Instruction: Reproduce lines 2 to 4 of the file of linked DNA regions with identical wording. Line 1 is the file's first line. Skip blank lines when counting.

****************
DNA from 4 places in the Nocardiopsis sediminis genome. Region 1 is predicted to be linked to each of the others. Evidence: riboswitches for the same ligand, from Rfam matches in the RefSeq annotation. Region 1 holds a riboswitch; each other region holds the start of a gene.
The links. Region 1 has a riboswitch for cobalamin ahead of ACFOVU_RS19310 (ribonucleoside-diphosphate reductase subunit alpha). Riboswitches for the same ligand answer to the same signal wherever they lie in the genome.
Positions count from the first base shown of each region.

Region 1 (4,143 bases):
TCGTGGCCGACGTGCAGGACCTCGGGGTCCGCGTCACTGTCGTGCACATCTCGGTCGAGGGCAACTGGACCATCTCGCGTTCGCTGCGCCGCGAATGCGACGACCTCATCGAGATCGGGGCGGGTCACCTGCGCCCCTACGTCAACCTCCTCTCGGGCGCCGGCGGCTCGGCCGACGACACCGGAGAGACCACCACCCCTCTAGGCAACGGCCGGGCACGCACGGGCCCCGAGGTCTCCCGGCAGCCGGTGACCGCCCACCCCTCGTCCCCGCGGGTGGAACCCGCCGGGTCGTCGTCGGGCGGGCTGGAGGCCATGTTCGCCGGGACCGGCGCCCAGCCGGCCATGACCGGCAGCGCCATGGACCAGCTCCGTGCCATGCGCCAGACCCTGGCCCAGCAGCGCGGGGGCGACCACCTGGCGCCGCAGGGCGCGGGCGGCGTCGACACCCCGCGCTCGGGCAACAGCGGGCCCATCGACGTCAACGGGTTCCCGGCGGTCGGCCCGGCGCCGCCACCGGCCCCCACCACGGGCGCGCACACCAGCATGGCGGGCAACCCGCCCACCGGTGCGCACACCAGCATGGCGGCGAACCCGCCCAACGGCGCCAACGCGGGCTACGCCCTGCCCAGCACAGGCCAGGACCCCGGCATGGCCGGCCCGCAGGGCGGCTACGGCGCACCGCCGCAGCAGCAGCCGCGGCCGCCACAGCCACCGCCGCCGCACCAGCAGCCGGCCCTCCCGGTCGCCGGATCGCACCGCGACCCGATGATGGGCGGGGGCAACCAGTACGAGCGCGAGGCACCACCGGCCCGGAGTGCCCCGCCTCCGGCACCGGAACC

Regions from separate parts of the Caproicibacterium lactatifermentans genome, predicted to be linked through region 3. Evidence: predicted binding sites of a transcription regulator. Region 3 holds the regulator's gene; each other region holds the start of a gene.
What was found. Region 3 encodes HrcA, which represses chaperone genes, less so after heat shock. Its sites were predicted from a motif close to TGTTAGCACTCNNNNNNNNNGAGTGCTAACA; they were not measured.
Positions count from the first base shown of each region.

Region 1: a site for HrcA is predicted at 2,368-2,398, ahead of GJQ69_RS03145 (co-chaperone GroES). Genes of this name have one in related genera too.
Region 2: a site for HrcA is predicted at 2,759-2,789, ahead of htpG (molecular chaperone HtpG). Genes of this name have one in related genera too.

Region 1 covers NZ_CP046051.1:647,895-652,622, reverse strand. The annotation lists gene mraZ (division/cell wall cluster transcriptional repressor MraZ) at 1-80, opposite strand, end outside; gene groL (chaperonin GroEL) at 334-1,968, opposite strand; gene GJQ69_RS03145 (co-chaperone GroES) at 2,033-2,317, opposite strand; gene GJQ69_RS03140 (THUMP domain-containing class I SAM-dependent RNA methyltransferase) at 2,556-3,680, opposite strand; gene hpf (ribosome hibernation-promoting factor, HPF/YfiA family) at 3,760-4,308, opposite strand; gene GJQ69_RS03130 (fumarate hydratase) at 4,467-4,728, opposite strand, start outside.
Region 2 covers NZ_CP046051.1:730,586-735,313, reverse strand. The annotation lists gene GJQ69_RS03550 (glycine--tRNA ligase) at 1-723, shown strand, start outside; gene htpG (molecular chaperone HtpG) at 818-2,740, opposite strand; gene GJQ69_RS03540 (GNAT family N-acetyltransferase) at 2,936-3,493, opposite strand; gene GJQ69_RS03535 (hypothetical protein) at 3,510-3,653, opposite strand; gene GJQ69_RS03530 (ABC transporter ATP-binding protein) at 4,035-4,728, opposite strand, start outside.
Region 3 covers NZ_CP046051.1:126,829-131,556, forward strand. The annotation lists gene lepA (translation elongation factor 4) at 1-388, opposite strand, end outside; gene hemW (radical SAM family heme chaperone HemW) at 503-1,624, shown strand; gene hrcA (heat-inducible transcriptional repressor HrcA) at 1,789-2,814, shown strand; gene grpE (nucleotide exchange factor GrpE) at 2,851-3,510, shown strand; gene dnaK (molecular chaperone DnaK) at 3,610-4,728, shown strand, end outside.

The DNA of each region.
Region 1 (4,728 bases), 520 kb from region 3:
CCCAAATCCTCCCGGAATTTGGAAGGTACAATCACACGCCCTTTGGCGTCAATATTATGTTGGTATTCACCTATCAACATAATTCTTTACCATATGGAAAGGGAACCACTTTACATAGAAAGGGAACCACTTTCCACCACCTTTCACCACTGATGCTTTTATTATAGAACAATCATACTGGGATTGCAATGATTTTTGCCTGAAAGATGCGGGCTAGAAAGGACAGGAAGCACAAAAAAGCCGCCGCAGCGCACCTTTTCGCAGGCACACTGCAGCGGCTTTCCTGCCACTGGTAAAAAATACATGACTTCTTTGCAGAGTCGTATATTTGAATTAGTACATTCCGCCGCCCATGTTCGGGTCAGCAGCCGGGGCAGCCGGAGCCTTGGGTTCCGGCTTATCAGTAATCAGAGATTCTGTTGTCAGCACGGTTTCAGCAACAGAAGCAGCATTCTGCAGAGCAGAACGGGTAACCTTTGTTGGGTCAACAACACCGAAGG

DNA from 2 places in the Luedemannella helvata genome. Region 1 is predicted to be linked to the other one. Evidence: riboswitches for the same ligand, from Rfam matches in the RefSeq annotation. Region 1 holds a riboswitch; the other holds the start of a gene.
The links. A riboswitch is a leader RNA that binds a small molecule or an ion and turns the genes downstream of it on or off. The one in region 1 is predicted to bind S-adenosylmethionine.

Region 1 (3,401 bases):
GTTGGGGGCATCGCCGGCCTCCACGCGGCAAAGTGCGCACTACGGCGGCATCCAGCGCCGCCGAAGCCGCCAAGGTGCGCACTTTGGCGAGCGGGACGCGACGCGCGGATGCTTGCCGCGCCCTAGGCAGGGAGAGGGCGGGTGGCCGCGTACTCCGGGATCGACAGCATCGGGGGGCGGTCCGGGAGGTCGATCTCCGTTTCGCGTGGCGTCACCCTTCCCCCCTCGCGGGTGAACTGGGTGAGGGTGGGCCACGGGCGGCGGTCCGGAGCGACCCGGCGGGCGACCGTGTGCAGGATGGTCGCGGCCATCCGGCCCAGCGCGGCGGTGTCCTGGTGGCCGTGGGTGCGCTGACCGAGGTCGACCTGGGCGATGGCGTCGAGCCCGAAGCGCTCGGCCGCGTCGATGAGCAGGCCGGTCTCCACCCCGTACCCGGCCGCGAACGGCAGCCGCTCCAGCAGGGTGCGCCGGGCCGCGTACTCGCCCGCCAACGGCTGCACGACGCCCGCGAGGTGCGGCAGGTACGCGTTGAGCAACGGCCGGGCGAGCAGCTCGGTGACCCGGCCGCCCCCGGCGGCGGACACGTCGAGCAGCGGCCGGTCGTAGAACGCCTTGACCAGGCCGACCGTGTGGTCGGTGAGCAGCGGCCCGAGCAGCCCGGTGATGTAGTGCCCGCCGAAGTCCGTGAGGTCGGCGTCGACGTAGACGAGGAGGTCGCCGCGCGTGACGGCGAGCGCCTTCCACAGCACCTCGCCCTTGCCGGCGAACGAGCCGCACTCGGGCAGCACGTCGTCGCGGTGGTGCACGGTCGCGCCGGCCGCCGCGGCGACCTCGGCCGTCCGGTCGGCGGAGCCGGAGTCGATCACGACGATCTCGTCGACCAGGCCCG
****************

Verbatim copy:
The links. Region 1 has a riboswitch for cobalamin ahead of ACFOVU_RS19310 (ribonucleoside-diphosphate reductase subunit alpha). Riboswitches for the same ligand answer to the same signal wherever they lie in the genome.
Positions count from the first base shown of each region.

Region 1 (4,143 bases):